Libyan Minister Warns of Wagner Group’s Presence in South


Libya’s Minister of Labour, Ali Al-Abed has expressed grave concerns about the deteriorating security situation in the south of the country. He warned that a situation similar to Afghanistan could unfold, due to the presence of the Wagner Group military forces.

The Minister proposed the formation of a brigade, to support the armed forces in maintaining security. He accused the Libyan National Army (LNA) of collaborating with residents in the southern region in fuel smuggling operations.

As well as accusing government forces present in the southern region, of engaging in drug abuse, brawls, and conflicts under the influence of alcohol and narcotics. He described them as “criminals” involved in human trafficking, arms smuggling, and drug trade.

The statements made by Al-Abed have sparked anger and controversy.

In response to the minister’s remarks, the Council of Elders of the Tuareg tribes in Libya issued a strongly worded statement condemning his comments. The tribe expressed their disapproval of the unfounded accusations

“We condemn Al-Abed’s irresponsible statements, in which he accused the entire region of drug smuggling, and turned a blind eye to the role of the LNA in securing the southern region.”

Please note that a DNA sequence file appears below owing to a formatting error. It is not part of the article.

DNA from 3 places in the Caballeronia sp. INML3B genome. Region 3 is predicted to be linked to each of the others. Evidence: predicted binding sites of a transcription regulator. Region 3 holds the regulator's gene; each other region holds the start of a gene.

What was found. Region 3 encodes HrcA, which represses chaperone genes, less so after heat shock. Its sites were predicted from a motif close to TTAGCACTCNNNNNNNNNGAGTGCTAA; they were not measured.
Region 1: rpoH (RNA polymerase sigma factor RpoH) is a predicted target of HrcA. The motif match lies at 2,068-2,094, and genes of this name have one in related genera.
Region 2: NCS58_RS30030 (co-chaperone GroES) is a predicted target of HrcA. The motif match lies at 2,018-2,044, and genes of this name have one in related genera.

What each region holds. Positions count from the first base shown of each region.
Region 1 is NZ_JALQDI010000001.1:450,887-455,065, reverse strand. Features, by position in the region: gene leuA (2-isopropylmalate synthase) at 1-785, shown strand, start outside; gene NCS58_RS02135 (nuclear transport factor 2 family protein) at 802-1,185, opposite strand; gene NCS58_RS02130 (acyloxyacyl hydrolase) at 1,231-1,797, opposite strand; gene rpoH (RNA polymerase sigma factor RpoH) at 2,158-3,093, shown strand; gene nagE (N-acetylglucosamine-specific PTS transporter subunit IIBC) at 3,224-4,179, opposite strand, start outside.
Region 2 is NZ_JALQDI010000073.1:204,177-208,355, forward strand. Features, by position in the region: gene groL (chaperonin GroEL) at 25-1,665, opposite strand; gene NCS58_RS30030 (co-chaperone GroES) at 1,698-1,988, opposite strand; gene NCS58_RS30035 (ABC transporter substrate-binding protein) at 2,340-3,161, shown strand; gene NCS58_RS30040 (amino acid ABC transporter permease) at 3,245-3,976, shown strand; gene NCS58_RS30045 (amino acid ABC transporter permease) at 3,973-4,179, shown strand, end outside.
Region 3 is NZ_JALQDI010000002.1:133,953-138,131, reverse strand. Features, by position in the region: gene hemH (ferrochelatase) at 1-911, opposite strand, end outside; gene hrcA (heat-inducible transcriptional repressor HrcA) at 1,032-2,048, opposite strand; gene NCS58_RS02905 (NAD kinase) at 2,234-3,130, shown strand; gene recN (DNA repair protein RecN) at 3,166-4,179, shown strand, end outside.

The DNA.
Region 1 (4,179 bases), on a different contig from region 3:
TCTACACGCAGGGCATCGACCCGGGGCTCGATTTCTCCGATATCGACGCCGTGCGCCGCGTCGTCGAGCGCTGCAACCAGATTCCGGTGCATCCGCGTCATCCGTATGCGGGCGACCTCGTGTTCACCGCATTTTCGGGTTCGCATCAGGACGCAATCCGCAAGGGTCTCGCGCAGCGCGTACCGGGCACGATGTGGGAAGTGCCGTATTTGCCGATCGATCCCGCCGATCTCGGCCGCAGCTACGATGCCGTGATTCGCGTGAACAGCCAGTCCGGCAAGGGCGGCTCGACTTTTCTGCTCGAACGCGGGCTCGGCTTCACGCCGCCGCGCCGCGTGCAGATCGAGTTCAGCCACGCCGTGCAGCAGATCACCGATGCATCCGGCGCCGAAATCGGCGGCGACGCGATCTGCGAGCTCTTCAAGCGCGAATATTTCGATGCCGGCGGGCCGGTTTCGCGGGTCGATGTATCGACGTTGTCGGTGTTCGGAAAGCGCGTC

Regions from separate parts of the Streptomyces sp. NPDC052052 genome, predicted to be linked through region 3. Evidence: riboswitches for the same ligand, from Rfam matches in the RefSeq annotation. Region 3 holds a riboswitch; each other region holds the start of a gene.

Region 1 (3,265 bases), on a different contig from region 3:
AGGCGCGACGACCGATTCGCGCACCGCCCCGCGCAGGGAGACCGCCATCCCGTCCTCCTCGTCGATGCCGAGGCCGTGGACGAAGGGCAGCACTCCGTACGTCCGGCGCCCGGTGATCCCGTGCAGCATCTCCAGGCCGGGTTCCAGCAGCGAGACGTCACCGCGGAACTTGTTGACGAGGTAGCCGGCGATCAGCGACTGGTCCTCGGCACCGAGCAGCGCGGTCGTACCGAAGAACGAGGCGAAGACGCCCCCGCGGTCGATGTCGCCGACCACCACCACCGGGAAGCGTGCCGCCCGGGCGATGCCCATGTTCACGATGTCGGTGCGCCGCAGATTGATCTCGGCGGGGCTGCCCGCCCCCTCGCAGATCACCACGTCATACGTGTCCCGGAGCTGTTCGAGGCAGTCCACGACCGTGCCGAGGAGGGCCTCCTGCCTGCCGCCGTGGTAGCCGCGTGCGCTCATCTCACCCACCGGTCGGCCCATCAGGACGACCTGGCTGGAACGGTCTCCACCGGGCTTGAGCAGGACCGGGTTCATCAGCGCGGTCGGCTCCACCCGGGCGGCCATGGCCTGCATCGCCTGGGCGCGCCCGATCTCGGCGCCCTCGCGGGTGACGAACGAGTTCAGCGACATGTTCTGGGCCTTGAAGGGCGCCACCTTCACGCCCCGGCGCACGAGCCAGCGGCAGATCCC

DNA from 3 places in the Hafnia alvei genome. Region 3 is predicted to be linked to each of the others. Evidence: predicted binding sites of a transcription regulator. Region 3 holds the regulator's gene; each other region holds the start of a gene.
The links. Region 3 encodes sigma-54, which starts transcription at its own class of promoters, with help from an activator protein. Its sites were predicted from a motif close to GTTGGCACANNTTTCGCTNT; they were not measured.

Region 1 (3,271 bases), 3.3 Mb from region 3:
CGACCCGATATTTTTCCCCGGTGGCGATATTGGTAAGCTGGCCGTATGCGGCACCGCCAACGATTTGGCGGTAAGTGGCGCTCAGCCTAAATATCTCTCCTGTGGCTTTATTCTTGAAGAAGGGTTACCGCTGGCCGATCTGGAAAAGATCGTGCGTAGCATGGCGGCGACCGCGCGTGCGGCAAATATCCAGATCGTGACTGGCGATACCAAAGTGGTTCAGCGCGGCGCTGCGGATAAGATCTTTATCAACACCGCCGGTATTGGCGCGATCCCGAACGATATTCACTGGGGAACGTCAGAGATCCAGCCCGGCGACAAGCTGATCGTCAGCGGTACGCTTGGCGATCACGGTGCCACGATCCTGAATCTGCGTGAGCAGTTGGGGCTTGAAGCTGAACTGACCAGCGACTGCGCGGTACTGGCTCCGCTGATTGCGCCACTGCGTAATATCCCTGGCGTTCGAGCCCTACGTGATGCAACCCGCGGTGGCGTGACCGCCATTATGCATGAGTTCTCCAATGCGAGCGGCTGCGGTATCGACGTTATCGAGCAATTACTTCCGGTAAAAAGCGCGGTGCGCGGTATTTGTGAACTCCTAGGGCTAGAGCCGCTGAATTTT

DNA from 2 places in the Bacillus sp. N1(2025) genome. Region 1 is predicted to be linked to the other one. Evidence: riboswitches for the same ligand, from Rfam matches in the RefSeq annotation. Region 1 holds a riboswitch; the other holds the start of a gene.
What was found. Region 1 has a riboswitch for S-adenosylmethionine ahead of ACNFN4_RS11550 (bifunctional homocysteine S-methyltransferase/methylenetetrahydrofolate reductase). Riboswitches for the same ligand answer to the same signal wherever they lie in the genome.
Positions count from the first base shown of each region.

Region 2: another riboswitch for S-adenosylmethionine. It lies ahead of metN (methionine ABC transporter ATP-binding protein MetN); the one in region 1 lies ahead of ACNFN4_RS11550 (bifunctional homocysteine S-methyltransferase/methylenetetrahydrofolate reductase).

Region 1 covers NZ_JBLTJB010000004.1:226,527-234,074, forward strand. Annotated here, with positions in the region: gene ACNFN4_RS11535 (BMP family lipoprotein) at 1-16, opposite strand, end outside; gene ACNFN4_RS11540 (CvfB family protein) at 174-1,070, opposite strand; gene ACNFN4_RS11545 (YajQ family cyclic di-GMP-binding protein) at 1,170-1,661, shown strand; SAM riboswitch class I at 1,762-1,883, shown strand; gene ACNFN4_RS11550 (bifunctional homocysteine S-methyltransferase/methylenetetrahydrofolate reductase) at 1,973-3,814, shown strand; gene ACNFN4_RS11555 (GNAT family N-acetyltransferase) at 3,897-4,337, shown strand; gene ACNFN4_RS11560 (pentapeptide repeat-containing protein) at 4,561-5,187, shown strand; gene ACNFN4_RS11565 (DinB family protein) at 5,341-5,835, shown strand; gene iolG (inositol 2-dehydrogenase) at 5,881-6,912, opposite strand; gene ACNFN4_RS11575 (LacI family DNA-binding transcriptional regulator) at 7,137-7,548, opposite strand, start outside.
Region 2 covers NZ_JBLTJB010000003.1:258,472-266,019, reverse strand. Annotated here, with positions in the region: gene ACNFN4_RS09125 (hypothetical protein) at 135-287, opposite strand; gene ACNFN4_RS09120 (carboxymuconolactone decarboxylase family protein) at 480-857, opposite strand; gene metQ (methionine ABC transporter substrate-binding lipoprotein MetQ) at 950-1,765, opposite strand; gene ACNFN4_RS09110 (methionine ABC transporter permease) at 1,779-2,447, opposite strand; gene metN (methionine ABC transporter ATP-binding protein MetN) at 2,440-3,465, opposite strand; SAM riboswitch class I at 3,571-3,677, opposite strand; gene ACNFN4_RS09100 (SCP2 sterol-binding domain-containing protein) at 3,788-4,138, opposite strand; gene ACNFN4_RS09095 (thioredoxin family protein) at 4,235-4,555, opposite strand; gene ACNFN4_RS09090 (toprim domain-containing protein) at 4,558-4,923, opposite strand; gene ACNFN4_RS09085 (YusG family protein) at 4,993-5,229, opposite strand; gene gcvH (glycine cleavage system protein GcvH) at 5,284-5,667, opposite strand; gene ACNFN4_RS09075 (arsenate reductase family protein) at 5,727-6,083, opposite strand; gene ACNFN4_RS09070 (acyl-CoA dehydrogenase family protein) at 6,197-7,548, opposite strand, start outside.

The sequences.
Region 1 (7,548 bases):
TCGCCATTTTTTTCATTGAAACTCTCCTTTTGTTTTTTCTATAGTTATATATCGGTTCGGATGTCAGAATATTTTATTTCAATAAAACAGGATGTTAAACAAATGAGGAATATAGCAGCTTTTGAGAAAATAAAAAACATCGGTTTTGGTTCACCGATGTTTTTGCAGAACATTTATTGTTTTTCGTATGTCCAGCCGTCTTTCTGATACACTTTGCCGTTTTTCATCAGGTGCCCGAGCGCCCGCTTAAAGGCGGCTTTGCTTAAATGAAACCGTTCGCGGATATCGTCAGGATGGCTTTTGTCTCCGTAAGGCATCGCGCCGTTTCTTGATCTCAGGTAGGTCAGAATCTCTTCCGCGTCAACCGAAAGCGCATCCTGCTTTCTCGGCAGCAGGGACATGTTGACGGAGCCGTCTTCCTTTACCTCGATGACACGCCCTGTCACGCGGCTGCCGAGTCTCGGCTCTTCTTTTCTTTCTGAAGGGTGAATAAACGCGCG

The Council further demanded an immediate and public apology from the Minister for these allegations.

Notably, the Deputy Prime Minister, Ramadan Abu Janah discussed the potential return of the Indian company, Simplex Projects, to resume its halted projects, and the feasibility of implementing new projects in the region.

Abu Janah affirmed that the plan to restore normalcy in the southern region includes several cities. “The agency is working on resuming these announced development projects under the directive of the Head of the Government of National Unity (GNU),” he said.

Pointing to the current stability in the region, Abu Janah stated, “The time has come for companies to return and resume their operations. The government is mobilizing all its resources, to complete and implement developmental projects in the region.”

The southern region’s regained stability presents an encouraging sign for companies like Simplex Projects to resume their operations, and undertake new initiatives. The government’s dedicated efforts to propel development projects under the aegis of the GNU could indeed drive an economic boom in the region.